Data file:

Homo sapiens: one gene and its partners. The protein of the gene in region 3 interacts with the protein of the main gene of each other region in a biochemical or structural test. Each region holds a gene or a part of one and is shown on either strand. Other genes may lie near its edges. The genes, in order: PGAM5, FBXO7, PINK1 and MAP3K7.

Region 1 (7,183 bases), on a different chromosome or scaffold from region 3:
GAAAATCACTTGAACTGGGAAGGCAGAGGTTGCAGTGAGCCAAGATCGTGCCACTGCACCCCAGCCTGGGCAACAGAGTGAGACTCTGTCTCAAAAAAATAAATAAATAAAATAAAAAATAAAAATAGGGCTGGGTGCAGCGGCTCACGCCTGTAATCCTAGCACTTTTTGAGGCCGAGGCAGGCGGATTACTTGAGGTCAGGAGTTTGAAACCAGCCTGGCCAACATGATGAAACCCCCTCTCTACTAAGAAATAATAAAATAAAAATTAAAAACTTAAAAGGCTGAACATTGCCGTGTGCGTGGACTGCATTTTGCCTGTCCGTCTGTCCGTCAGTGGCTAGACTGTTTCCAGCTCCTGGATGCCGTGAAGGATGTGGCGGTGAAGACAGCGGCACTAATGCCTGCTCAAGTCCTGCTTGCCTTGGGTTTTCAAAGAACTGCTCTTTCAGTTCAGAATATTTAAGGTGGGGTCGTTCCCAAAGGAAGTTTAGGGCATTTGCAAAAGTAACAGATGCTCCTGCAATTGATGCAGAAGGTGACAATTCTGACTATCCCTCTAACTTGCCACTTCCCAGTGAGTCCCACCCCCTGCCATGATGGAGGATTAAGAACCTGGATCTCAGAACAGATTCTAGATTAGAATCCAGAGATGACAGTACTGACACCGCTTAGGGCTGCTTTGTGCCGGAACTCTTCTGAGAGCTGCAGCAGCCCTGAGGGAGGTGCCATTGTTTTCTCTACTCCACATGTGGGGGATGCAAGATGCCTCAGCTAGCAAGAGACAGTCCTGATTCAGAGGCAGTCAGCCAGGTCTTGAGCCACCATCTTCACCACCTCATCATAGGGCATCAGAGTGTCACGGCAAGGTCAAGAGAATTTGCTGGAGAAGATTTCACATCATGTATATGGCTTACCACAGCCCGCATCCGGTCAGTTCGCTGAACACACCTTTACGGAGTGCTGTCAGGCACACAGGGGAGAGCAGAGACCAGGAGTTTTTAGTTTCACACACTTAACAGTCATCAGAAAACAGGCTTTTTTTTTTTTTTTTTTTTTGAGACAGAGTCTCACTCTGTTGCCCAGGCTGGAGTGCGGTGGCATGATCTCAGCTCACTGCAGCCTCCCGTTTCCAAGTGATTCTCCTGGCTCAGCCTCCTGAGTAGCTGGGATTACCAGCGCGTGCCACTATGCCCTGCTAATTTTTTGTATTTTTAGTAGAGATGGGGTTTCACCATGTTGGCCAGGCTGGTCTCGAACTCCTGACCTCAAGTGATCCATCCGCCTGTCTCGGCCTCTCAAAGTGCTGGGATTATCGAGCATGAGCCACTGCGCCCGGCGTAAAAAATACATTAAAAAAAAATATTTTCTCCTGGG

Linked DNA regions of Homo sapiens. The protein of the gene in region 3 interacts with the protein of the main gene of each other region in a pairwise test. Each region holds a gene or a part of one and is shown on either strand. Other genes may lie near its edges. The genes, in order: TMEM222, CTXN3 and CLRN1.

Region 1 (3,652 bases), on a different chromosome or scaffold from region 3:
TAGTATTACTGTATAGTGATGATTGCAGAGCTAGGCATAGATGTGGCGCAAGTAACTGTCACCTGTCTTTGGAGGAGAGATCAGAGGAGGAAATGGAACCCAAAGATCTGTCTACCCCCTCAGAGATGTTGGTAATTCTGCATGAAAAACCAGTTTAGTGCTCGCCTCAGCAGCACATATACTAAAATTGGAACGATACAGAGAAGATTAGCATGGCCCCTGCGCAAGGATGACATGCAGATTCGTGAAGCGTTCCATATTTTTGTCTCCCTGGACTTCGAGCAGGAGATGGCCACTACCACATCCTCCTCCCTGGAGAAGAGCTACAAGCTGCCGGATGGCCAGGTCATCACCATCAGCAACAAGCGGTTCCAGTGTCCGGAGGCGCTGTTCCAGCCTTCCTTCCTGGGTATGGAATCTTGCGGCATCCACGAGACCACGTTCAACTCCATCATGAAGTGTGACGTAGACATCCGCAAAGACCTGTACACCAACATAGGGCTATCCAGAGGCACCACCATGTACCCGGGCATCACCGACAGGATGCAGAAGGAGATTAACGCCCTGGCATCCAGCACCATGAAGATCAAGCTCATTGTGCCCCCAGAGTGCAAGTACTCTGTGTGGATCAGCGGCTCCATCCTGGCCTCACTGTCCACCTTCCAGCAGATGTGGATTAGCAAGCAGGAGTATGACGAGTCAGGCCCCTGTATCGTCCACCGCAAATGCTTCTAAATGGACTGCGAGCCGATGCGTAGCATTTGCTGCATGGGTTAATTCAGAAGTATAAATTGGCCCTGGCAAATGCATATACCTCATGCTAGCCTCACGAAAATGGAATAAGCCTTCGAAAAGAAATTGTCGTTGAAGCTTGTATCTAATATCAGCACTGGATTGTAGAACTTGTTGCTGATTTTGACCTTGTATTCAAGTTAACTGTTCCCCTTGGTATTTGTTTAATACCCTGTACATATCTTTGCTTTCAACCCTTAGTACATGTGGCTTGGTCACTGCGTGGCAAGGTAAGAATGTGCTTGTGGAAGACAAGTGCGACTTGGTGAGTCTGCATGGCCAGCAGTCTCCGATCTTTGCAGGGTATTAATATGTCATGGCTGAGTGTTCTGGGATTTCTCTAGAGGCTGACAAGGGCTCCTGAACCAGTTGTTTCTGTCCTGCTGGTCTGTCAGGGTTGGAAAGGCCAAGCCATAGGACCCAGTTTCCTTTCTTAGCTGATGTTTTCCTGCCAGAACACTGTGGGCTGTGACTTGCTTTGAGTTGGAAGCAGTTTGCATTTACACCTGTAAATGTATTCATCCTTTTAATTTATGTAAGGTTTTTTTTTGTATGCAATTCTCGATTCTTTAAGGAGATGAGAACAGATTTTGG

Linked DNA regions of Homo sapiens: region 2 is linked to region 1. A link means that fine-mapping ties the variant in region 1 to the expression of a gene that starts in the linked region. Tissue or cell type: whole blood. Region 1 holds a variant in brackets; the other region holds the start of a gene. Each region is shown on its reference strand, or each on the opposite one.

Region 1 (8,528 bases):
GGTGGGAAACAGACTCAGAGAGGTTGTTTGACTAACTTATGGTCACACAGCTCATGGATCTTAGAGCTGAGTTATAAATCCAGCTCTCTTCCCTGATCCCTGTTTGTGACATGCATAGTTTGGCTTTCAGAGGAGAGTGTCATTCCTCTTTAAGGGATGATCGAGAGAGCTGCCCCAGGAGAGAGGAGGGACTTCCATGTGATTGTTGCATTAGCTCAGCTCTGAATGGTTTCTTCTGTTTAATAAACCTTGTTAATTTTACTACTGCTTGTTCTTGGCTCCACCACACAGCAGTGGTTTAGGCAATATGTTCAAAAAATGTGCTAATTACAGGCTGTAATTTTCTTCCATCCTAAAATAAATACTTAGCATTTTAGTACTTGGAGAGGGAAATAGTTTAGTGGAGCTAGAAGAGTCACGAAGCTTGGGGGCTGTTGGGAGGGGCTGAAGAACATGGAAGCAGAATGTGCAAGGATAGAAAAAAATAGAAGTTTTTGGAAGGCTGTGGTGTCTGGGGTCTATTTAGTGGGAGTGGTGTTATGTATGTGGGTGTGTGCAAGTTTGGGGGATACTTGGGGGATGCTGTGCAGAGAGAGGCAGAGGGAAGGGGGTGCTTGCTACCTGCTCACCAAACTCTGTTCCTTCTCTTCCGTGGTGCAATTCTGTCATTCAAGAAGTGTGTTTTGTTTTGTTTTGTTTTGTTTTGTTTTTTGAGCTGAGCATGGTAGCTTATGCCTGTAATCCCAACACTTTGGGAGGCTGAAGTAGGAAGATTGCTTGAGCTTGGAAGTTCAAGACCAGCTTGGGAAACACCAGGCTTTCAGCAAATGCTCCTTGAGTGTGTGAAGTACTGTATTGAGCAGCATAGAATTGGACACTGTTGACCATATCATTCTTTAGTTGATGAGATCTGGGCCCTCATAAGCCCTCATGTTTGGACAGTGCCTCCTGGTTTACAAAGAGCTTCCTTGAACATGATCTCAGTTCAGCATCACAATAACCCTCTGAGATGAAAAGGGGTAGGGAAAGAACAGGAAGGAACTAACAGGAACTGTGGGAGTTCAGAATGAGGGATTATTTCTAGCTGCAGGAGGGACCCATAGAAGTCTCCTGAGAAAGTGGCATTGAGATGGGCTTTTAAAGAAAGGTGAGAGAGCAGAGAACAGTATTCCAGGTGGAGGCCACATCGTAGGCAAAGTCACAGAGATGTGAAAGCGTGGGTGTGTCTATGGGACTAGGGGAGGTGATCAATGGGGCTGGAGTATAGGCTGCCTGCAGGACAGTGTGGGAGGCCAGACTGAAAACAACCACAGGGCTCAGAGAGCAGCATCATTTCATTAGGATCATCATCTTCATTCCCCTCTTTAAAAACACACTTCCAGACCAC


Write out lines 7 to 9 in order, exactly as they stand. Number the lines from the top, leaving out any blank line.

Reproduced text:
Linked DNA regions of Homo sapiens: region 2 is linked to region 1. A link means that fine-mapping ties the variant in region 1 to the expression of a gene that starts in the linked region. Tissue or cell type: whole blood. Region 1 holds a variant in brackets; the other region holds the start of a gene. Each region is shown on its reference strand, or each on the opposite one.

Region 1 (8,528 bases):
GGTGGGAAACAGACTCAGAGAGGTTGTTTGACTAACTTATGGTCACACAGCTCATGGATCTTAGAGCTGAGTTATAAATCCAGCTCTCTTCCCTGATCCCTGTTTGTGACATGCATAGTTTGGCTTTCAGAGGAGAGTGTCATTCCTCTTTAAGGGATGATCGAGAGAGCTGCCCCAGGAGAGAGGAGGGACTTCCATGTGATTGTTGCATTAGCTCAGCTCTGAATGGTTTCTTCTGTTTAATAAACCTTGTTAATTTTACTACTGCTTGTTCTTGGCTCCACCACACAGCAGTGGTTTAGGCAATATGTTCAAAAAATGTGCTAATTACAGGCTGTAATTTTCTTCCATCCTAAAATAAATACTTAGCATTTTAGTACTTGGAGAGGGAAATAGTTTAGTGGAGCTAGAAGAGTCACGAAGCTTGGGGGCTGTTGGGAGGGGCTGAAGAACATGGAAGCAGAATGTGCAAGGATAGAAAAAAATAGAAGTTTTTGGAAGGCTGTGGTGTCTGGGGTCTATTTAGTGGGAGTGGTGTTATGTATGTGGGTGTGTGCAAGTTTGGGGGATACTTGGGGGATGCTGTGCAGAGAGAGGCAGAGGGAAGGGGGTGCTTGCTACCTGCTCACCAAACTCTGTTCCTTCTCTTCCGTGGTGCAATTCTGTCATTCAAGAAGTGTGTTTTGTTTTGTTTTGTTTTGTTTTGTTTTTTGAGCTGAGCATGGTAGCTTATGCCTGTAATCCCAACACTTTGGGAGGCTGAAGTAGGAAGATTGCTTGAGCTTGGAAGTTCAAGACCAGCTTGGGAAACACCAGGCTTTCAGCAAATGCTCCTTGAGTGTGTGAAGTACTGTATTGAGCAGCATAGAATTGGACACTGTTGACCATATCATTCTTTAGTTGATGAGATCTGGGCCCTCATAAGCCCTCATGTTTGGACAGTGCCTCCTGGTTTACAAAGAGCTTCCTTGAACATGATCTCAGTTCAGCATCACAATAACCCTCTGAGATGAAAAGGGGTAGGGAAAGAACAGGAAGGAACTAACAGGAACTGTGGGAGTTCAGAATGAGGGATTATTTCTAGCTGCAGGAGGGACCCATAGAAGTCTCCTGAGAAAGTGGCATTGAGATGGGCTTTTAAAGAAAGGTGAGAGAGCAGAGAACAGTATTCCAGGTGGAGGCCACATCGTAGGCAAAGTCACAGAGATGTGAAAGCGTGGGTGTGTCTATGGGACTAGGGGAGGTGATCAATGGGGCTGGAGTATAGGCTGCCTGCAGGACAGTGTGGGAGGCCAGACTGAAAACAACCACAGGGCTCAGAGAGCAGCATCATTTCATTAGGATCATCATCTTCATTCCCCTCTTTAAAAACACACTTCCAGACCAC